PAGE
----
Eyeing fast-growing urban and suburban markets where demand for health care services is outstripping supply, some health care systems are opening tiny, full-service hospitals with comprehensive emergency services but often fewer than a dozen inpatient beds.
These “microhospitals” provide residents quicker access to emergency care, and they may also offer outpatient surgery, primary care and other services. They are generally affiliated with larger health care systems, which can use the smaller facility to expand in an area without incurring the cost of a full-scale hospital. So far, they are being developed primarily in a few states — Texas, Colorado, Nevada and Arizona.
“The big opportunity for these is for health systems that want to establish a strong foothold in a really attractive market,” said Fred Bentley, a vice president at the Center for Payment & Delivery Innovation at Avalere Health. “If you’re an affluent consumer and you need services, they can fill a need.”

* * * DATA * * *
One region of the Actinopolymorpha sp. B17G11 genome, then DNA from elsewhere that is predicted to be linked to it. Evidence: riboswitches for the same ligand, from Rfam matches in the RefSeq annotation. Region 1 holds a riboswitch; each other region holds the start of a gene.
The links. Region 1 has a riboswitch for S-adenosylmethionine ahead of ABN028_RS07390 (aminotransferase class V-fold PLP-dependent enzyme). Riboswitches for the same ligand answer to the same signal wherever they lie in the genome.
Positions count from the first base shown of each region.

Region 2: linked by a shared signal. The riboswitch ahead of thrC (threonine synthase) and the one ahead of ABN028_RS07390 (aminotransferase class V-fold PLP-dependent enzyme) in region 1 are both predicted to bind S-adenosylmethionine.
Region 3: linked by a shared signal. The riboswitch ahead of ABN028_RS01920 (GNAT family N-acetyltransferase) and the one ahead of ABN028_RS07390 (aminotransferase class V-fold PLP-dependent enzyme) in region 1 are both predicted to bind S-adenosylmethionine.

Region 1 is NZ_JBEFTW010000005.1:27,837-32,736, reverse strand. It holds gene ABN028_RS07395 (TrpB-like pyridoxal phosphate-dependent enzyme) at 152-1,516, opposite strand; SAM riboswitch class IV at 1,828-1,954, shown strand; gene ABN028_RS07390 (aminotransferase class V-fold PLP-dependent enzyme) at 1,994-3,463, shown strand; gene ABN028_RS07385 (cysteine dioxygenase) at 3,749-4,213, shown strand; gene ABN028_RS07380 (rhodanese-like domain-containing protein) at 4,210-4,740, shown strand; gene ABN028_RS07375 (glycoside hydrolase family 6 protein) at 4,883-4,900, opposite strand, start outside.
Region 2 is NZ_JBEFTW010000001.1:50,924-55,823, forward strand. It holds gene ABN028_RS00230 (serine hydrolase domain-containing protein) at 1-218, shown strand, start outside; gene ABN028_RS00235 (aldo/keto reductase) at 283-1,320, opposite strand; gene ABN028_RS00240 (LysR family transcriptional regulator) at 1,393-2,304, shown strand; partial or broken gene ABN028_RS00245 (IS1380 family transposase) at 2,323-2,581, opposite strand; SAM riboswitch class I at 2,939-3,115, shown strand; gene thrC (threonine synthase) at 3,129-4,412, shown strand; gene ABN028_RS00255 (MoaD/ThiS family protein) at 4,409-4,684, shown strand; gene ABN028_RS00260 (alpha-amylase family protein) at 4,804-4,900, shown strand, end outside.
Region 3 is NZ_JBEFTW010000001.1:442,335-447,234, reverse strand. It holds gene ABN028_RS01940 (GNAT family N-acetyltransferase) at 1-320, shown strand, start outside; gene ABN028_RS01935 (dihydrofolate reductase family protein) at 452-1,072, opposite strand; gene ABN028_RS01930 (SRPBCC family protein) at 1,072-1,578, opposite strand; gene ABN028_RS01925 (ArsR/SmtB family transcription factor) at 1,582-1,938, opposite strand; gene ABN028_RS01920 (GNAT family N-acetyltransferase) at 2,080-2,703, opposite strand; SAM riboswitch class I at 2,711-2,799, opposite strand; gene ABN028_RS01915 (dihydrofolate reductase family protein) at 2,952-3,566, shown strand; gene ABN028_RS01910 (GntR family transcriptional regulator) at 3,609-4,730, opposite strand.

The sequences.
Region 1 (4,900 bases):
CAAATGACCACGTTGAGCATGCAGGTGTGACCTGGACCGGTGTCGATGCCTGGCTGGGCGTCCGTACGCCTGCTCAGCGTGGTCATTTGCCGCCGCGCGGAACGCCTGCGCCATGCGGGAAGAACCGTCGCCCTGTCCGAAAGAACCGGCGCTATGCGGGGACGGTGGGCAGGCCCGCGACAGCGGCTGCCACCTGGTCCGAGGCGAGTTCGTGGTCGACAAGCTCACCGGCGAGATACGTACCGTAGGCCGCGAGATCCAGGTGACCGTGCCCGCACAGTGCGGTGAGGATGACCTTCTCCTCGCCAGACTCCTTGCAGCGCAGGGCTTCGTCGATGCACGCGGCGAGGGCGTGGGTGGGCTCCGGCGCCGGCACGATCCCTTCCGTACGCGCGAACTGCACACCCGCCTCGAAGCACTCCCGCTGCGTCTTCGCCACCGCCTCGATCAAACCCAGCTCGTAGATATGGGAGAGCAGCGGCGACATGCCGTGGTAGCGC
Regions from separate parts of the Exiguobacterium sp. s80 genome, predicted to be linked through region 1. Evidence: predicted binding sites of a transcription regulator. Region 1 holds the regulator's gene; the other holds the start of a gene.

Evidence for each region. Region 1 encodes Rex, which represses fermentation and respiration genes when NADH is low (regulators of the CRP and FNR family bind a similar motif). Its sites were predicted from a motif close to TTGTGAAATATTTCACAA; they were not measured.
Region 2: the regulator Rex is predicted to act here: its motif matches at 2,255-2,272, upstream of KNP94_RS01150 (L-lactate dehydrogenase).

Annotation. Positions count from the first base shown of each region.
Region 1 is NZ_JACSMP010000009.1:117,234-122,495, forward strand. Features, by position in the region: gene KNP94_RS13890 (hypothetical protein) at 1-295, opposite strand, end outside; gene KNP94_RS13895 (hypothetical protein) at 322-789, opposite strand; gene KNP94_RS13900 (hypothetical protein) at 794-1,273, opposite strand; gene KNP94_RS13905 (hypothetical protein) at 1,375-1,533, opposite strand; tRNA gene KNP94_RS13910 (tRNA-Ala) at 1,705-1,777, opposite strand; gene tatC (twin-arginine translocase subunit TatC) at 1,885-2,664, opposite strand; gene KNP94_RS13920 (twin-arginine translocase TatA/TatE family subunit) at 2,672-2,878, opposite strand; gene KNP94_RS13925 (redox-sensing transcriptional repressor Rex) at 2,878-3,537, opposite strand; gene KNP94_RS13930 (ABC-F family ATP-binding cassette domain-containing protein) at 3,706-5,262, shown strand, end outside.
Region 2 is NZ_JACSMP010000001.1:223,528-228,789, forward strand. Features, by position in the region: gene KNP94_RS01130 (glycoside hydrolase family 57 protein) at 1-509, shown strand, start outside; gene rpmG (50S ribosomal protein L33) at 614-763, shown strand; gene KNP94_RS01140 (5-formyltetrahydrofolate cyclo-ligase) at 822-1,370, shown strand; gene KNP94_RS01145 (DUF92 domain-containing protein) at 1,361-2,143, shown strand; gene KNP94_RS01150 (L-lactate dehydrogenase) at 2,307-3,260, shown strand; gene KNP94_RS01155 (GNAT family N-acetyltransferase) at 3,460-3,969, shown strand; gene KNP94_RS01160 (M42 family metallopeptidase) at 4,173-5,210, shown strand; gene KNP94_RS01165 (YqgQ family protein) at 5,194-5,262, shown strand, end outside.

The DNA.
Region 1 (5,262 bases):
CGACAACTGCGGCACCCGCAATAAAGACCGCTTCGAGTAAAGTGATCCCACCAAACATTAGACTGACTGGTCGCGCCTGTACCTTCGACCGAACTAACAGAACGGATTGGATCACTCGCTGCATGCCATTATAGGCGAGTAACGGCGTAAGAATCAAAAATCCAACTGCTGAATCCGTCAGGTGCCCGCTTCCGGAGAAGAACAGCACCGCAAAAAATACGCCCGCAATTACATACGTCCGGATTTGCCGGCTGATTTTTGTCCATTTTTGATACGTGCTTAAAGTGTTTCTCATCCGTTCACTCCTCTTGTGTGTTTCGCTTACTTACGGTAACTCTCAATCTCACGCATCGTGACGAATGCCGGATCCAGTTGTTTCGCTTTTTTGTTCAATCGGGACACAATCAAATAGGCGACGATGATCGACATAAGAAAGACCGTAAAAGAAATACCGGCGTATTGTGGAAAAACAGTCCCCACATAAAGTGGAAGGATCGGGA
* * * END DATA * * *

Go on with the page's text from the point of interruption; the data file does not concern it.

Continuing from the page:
SCL Health has two microhospitals operating in the Denver metropolitan area and another two in the works. Microhospitals “are helping us deliver hospital services closer to home, and in a way that is more appropriately sized for the population compared to larger, more complex facilities,” said spokesman Brian Newsome.
The concept is appealing, and some people suggest they should be developed in rural or medically underserved areas where the need for services is great.
Small hospitals, even tiny ones, with robust outpatient services could be a real boon for people who live far from major metro areas.
“Right now they seem to be popping up in large urban and suburban metro areas,” said Priya Bathija, senior associate director for policy development at the American Hospital Association. However, “we really think they have the potential to help in vulnerable communities that have a lack of access.”